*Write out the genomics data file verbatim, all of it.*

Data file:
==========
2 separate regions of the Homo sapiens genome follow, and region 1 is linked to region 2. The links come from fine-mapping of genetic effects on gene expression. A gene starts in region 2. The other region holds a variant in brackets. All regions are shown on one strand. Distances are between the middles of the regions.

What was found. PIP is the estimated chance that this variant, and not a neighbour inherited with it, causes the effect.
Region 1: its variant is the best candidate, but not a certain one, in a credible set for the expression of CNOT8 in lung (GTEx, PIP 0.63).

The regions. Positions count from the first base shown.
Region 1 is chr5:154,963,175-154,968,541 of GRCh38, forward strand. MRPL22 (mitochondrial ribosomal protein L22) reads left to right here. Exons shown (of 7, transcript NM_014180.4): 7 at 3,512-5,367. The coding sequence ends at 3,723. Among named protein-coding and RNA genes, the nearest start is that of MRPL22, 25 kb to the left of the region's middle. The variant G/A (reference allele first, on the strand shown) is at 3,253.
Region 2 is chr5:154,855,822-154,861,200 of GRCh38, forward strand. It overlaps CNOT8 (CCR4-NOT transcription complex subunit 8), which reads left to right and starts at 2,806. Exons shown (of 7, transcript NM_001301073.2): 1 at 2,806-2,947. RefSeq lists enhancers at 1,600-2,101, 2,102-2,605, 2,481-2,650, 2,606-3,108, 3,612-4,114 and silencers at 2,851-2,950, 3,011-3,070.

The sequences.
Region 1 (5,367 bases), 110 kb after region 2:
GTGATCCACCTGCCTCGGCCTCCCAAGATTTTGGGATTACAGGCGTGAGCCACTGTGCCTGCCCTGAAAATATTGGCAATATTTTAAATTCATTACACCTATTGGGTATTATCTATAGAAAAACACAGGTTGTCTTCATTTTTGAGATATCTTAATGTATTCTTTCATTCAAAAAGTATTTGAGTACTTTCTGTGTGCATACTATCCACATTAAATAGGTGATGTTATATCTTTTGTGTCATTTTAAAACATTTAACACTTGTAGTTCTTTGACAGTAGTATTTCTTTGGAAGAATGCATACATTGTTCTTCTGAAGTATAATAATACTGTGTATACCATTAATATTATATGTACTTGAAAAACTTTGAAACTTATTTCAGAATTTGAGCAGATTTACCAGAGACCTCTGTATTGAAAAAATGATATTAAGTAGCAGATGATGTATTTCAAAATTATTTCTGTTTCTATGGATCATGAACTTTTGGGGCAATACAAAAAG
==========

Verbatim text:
2 separate regions of the Homo sapiens genome follow, and region 1 is linked to region 2. The links come from fine-mapping of genetic effects on gene expression. A gene starts in region 2. The other region holds a variant in brackets. All regions are shown on one strand. Distances are between the middles of the regions.

What was found. PIP is the estimated chance that this variant, and not a neighbour inherited with it, causes the effect.
Region 1: its variant is the best candidate, but not a certain one, in a credible set for the expression of CNOT8 in lung (GTEx, PIP 0.63).

The regions. Positions count from the first base shown.
Region 1 is chr5:154,963,175-154,968,541 of GRCh38, forward strand. MRPL22 (mitochondrial ribosomal protein L22) reads left to right here. Exons shown (of 7, transcript NM_014180.4): 7 at 3,512-5,367. The coding sequence ends at 3,723. Among named protein-coding and RNA genes, the nearest start is that of MRPL22, 25 kb to the left of the region's middle. The variant G/A (reference allele first, on the strand shown) is at 3,253.
Region 2 is chr5:154,855,822-154,861,200 of GRCh38, forward strand. It overlaps CNOT8 (CCR4-NOT transcription complex subunit 8), which reads left to right and starts at 2,806. Exons shown (of 7, transcript NM_001301073.2): 1 at 2,806-2,947. RefSeq lists enhancers at 1,600-2,101, 2,102-2,605, 2,481-2,650, 2,606-3,108, 3,612-4,114 and silencers at 2,851-2,950, 3,011-3,070.

The sequences.
Region 1 (5,367 bases), 110 kb after region 2:
GTGATCCACCTGCCTCGGCCTCCCAAGATTTTGGGATTACAGGCGTGAGCCACTGTGCCTGCCCTGAAAATATTGGCAATATTTTAAATTCATTACACCTATTGGGTATTATCTATAGAAAAACACAGGTTGTCTTCATTTTTGAGATATCTTAATGTATTCTTTCATTCAAAAAGTATTTGAGTACTTTCTGTGTGCATACTATCCACATTAAATAGGTGATGTTATATCTTTTGTGTCATTTTAAAACATTTAACACTTGTAGTTCTTTGACAGTAGTATTTCTTTGGAAGAATGCATACATTGTTCTTCTGAAGTATAATAATACTGTGTATACCATTAATATTATATGTACTTGAAAAACTTTGAAACTTATTTCAGAATTTGAGCAGATTTACCAGAGACCTCTGTATTGAAAAAATGATATTAAGTAGCAGATGATGTATTTCAAAATTATTTCTGTTTCTATGGATCATGAACTTTTGGGGCAATACAAAAAG